As reported in The Hindu, the Government of Pakistan has allowed Chinese companies to take up construction work for large-scale power generation and tap power from the Jhelum and Neelum rivers. China is also involved in the widening of roads such as the Neelam Valley Roads (from Muzaffarabad to Athmuqam) and the Tariqabad Bypass (Eastern). It is also engaged in the construction of the Naluchi Bypass (Western) near Muzzafarabad. A major project also includes a Pakistan Rupee (PKR) 185.60 billion Neelum-Jhelum tunnel, which is being constructed by the China International Water and Electric Corporation (CIWEC). Through developmental projects, China is strengthening its alliance with Pakistan and gaining strategic influence in the region.

Another ambitious collaborated project by China and Pakistan is the laying of cross border Optical Fibre Cable (OFC) system at a cost of PKR 10 million between Pakistan and China for secure communications. The project would be funded out of a Chinese soft loan and consists of laying 820 km of OFC along the Karakoram Highway, from Rawalpindi to Khunjerab Pass (Chinese border via Mansehra, Chilas, Danyore (Gilgit), Karimabad and Sust). These measures are possibly being undertaken to support PLA troops stationed in Gilgit-Baltistan and PoK. Basing troops requires supporting infrastructure, communication and logistics nodes to be established. The laying of OFC lines would further establish Chinese claim and presence over PoK.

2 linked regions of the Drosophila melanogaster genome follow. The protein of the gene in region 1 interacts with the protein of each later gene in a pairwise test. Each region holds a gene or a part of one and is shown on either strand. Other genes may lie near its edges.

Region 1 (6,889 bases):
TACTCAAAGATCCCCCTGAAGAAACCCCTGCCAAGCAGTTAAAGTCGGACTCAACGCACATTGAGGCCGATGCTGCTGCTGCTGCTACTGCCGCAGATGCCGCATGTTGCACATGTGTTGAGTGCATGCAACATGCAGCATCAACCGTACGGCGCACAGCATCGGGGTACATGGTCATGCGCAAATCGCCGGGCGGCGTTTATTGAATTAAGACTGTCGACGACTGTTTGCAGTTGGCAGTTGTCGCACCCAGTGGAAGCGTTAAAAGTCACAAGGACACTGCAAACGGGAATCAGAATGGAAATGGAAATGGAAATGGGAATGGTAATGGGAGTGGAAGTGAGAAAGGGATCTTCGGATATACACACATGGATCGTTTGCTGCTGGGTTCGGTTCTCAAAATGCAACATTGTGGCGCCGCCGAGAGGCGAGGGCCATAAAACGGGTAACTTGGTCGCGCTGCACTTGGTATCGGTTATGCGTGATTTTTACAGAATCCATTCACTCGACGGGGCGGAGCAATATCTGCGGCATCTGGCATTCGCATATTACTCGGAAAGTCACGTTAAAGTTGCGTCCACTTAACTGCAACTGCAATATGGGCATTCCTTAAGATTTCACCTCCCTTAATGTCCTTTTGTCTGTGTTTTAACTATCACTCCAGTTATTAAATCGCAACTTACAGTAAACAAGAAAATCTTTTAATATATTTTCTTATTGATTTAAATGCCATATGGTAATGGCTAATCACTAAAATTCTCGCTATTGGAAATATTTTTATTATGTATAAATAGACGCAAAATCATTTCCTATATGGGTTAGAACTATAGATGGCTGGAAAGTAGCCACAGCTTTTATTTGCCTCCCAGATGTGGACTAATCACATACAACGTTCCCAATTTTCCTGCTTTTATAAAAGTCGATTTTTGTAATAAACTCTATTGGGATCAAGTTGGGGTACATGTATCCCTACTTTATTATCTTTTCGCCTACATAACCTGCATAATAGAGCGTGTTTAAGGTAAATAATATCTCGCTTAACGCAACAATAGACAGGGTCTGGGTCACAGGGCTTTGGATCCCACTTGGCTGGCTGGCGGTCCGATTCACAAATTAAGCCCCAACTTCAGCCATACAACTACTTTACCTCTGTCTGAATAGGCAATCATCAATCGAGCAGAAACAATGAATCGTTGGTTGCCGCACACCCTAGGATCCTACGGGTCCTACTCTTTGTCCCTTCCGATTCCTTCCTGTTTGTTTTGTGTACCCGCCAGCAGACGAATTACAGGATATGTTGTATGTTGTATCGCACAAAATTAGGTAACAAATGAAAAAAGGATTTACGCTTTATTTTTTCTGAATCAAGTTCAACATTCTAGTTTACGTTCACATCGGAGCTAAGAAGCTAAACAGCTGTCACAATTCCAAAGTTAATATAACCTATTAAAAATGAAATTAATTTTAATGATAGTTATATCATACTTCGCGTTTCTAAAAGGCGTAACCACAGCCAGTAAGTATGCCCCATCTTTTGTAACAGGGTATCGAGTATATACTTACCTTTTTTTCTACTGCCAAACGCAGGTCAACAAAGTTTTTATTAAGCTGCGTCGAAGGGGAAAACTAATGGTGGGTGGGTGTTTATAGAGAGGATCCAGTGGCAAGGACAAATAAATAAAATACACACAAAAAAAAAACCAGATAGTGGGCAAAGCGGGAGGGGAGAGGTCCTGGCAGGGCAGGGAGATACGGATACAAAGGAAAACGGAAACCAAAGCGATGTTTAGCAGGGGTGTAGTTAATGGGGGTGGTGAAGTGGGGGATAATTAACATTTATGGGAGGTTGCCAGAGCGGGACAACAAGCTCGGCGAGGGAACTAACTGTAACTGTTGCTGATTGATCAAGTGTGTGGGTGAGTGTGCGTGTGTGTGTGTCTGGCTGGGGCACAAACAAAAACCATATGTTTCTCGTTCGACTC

An IDSA report titled, “PoK: Changing the discourse,” stated that, “If the current pace of Chinese penetration is sustained then China may completely take over Gilgit-Baltistan by the year 2020.” Though Pakistan has always been a pivot of Chinese foreign policy, especially in South Asia, its importance in China’s grand strategy is likely to rise further. As the Indo-US relations gain further strength, China is strengthening its strategic cooperation with Pakistan to counter this strategic relationship. It will continue to use Pakistan as a proxy against India to keep the latter boxed in South Asia.